“Even if we were to pass this measure, all the states — almost every state — says people would not get their unemployment for weeks and months. All because of the disunity, dysfunction of this Republican caucus, and of the leader, afraid to negotiate because he doesn't have his people behind him,” Schumer said.

Though the CARES Act from March set the expiration date for the federal benefit as July 31, the deadline effectively hit last weekend because of how several states disburse unemployment benefits.

The congressional drama comes after roughly two weeks of no measurable progress toward a bipartisan agreement on the next coronavirus relief package.


Republicans spent last week — their first week back from a two-week July 4 recess — haggling among themselves, and with the White House, about what the GOP proposal should look like. The package they unveiled on Monday sparked fierce backlash from several GOP senators.

McConnell underscored the difficult dynamic facing Republicans as they hunt for leverage when he acknowledged that a sizable portion, though not a majority, of his caucus does not want to do another bill.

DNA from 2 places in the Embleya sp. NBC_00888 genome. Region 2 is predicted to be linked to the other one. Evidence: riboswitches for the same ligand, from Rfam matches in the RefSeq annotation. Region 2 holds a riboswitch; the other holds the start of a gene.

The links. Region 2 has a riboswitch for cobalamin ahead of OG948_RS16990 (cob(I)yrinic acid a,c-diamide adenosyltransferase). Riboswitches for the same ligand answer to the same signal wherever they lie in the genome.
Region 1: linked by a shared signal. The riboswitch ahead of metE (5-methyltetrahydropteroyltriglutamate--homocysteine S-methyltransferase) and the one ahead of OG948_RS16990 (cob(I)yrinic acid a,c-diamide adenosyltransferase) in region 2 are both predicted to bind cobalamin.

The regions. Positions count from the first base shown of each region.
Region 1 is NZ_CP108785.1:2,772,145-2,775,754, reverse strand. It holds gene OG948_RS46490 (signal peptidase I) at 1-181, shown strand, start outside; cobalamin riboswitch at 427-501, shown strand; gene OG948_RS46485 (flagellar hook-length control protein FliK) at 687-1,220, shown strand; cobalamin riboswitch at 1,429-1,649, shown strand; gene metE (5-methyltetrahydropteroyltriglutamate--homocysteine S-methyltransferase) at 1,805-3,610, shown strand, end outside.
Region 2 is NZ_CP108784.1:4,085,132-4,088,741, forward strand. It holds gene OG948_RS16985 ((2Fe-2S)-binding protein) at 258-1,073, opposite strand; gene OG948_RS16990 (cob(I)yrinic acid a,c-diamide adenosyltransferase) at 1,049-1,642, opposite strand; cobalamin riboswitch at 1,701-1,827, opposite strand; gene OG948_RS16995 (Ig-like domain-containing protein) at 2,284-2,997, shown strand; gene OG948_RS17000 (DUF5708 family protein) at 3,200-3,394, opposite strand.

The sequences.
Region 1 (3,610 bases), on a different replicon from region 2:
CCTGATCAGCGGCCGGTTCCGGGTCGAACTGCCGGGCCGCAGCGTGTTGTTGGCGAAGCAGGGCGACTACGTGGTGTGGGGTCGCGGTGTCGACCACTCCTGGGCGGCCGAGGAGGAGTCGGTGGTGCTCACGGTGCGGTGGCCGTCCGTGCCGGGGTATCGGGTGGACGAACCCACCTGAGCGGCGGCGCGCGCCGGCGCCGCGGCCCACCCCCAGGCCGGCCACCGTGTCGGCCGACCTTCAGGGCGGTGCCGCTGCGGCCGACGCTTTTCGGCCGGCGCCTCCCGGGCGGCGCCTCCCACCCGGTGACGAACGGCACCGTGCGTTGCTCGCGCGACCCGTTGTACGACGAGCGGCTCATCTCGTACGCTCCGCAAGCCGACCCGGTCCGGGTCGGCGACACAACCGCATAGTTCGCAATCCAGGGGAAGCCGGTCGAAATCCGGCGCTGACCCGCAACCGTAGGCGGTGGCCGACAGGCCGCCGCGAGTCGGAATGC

“About 20 of my members think that we’ve already done enough,” he told PBS’s “Newshour.”

Schumer compared trying to negotiate with the administration like “trying to nail jello to the wall.”

“It's dawning on them now — not a week ago, not three weeks ago, not two months ago — that we're facing a cliff on unemployment,” he said.

With no deal in sight, McConnell has set up a debate for next week on the Senate floor over the unemployment benefits.


The GOP leader didn’t divulge what proposal he’ll start the debate with, but several Senate Republicans told The Hill that they expect it to be the Johnson-Braun legislation, which has already been blocked once by Democrats and will need 60 votes to advance.

Absent a breakthrough, Republicans say the vote will at least let them get Democrats on the record after days of watching the bipartisan talks go nowhere and mounting frustration on Capitol Hill.

“Our guys want to vote, they want to be able to prove they’re moving the ball down the field and the Democrats want to keep blocking,” Sen. John ThuneJohn Randolph ThuneHouse to vote on resolution affirming peaceful transition of power Trump dumbfounds GOP with latest unforced error Senate passes resolution reaffirming commitment to peaceful transition of power MORE (R-S.D.) said, asked about GOP strategy. “This exposes that.”